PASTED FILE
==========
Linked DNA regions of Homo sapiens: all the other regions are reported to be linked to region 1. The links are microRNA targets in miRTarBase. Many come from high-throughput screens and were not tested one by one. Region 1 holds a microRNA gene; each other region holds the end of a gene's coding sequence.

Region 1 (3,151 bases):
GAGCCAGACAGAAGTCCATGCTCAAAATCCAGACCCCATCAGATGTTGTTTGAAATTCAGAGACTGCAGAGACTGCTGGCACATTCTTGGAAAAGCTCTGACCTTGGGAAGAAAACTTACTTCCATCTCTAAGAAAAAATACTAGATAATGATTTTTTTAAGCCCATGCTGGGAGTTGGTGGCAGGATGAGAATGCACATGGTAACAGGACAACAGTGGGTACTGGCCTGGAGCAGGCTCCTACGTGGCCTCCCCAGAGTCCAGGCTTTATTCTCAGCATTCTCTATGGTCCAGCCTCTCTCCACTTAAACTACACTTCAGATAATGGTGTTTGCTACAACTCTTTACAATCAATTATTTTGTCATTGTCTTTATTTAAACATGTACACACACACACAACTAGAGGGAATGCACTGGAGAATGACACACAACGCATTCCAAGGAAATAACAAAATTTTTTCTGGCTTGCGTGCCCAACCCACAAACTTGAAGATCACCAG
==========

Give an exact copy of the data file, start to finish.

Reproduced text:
Linked DNA regions of Homo sapiens: all the other regions are reported to be linked to region 1. The links are microRNA targets in miRTarBase. Many come from high-throughput screens and were not tested one by one. Region 1 holds a microRNA gene; each other region holds the end of a gene's coding sequence.

Region 1 (3,151 bases):
GAGCCAGACAGAAGTCCATGCTCAAAATCCAGACCCCATCAGATGTTGTTTGAAATTCAGAGACTGCAGAGACTGCTGGCACATTCTTGGAAAAGCTCTGACCTTGGGAAGAAAACTTACTTCCATCTCTAAGAAAAAATACTAGATAATGATTTTTTTAAGCCCATGCTGGGAGTTGGTGGCAGGATGAGAATGCACATGGTAACAGGACAACAGTGGGTACTGGCCTGGAGCAGGCTCCTACGTGGCCTCCCCAGAGTCCAGGCTTTATTCTCAGCATTCTCTATGGTCCAGCCTCTCTCCACTTAAACTACACTTCAGATAATGGTGTTTGCTACAACTCTTTACAATCAATTATTTTGTCATTGTCTTTATTTAAACATGTACACACACACACAACTAGAGGGAATGCACTGGAGAATGACACACAACGCATTCCAAGGAAATAACAAAATTTTTTCTGGCTTGCGTGCCCAACCCACAAACTTGAAGATCACCAG